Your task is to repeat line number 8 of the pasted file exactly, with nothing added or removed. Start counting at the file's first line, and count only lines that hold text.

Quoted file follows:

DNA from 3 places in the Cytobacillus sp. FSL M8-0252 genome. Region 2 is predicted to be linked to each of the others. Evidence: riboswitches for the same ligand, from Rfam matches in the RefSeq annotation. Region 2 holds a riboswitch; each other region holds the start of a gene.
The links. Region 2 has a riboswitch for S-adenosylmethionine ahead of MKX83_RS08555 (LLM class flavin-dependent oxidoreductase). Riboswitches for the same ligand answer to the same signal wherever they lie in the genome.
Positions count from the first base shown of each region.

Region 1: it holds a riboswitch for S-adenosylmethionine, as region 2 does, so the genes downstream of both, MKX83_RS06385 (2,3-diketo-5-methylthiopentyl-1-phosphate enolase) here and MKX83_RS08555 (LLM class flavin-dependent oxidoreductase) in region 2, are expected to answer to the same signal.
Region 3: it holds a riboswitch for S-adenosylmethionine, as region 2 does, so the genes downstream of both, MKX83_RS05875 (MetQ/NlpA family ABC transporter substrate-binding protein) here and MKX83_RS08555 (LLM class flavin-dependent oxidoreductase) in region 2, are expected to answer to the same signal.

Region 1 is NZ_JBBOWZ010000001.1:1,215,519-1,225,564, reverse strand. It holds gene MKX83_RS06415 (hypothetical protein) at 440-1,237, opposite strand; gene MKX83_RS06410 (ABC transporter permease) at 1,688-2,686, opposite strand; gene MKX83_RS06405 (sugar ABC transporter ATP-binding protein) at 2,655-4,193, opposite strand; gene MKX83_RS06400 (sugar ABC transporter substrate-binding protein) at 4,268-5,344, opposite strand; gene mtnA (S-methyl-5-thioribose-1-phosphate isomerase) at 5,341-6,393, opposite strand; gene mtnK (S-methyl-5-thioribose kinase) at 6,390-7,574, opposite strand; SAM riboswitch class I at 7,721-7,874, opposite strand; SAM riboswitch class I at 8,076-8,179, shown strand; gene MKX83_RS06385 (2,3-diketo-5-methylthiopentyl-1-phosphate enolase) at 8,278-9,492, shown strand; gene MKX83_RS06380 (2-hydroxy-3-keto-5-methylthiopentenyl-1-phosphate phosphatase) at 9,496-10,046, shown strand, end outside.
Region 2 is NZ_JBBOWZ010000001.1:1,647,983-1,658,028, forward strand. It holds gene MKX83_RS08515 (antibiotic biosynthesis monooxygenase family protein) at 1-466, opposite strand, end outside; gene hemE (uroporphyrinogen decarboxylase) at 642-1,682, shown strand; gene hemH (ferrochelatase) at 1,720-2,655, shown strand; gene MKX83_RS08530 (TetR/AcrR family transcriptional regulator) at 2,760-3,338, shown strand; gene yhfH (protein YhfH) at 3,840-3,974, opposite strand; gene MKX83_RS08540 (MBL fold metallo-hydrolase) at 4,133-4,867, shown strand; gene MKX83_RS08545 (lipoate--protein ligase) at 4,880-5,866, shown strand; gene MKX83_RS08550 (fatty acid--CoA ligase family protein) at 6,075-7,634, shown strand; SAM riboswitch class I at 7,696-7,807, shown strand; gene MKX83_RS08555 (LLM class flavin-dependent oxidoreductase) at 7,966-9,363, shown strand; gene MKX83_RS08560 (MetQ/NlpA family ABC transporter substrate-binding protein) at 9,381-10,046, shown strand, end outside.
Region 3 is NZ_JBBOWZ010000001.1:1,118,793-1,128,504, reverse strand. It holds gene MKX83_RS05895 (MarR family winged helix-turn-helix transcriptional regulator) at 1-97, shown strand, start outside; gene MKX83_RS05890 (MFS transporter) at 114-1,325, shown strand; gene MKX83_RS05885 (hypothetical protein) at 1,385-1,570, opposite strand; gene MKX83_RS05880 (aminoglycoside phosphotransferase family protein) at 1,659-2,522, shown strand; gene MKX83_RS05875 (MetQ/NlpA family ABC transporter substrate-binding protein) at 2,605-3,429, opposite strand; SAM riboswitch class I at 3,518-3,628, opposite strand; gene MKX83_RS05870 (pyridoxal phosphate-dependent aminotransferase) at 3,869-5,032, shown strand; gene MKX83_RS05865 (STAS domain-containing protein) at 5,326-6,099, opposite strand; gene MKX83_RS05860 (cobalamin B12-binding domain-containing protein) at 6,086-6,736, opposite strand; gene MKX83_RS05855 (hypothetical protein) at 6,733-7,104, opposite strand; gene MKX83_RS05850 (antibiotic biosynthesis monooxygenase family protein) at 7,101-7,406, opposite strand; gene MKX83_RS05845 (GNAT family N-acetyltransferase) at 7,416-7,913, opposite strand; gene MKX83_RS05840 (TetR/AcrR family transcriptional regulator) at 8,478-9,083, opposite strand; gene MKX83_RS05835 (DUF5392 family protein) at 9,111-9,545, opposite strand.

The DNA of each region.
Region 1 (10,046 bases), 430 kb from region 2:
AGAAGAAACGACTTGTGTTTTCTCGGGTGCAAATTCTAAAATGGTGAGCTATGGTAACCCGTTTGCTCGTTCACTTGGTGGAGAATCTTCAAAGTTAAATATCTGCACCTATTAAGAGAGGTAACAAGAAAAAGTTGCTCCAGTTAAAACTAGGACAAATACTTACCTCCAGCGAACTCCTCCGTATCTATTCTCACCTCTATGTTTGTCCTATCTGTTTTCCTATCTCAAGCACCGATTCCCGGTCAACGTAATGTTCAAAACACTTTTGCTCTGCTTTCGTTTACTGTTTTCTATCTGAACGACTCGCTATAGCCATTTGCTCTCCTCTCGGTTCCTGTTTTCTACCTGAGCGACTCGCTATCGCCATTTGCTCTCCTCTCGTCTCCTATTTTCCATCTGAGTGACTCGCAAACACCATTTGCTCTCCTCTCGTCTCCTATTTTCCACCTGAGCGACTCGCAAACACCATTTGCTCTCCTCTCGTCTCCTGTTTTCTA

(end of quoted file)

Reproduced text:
Region 3 is NZ_JBBOWZ010000001.1:1,118,793-1,128,504, reverse strand. It holds gene MKX83_RS05895 (MarR family winged helix-turn-helix transcriptional regulator) at 1-97, shown strand, start outside; gene MKX83_RS05890 (MFS transporter) at 114-1,325, shown strand; gene MKX83_RS05885 (hypothetical protein) at 1,385-1,570, opposite strand; gene MKX83_RS05880 (aminoglycoside phosphotransferase family protein) at 1,659-2,522, shown strand; gene MKX83_RS05875 (MetQ/NlpA family ABC transporter substrate-binding protein) at 2,605-3,429, opposite strand; SAM riboswitch class I at 3,518-3,628, opposite strand; gene MKX83_RS05870 (pyridoxal phosphate-dependent aminotransferase) at 3,869-5,032, shown strand; gene MKX83_RS05865 (STAS domain-containing protein) at 5,326-6,099, opposite strand; gene MKX83_RS05860 (cobalamin B12-binding domain-containing protein) at 6,086-6,736, opposite strand; gene MKX83_RS05855 (hypothetical protein) at 6,733-7,104, opposite strand; gene MKX83_RS05850 (antibiotic biosynthesis monooxygenase family protein) at 7,101-7,406, opposite strand; gene MKX83_RS05845 (GNAT family N-acetyltransferase) at 7,416-7,913, opposite strand; gene MKX83_RS05840 (TetR/AcrR family transcriptional regulator) at 8,478-9,083, opposite strand; gene MKX83_RS05835 (DUF5392 family protein) at 9,111-9,545, opposite strand.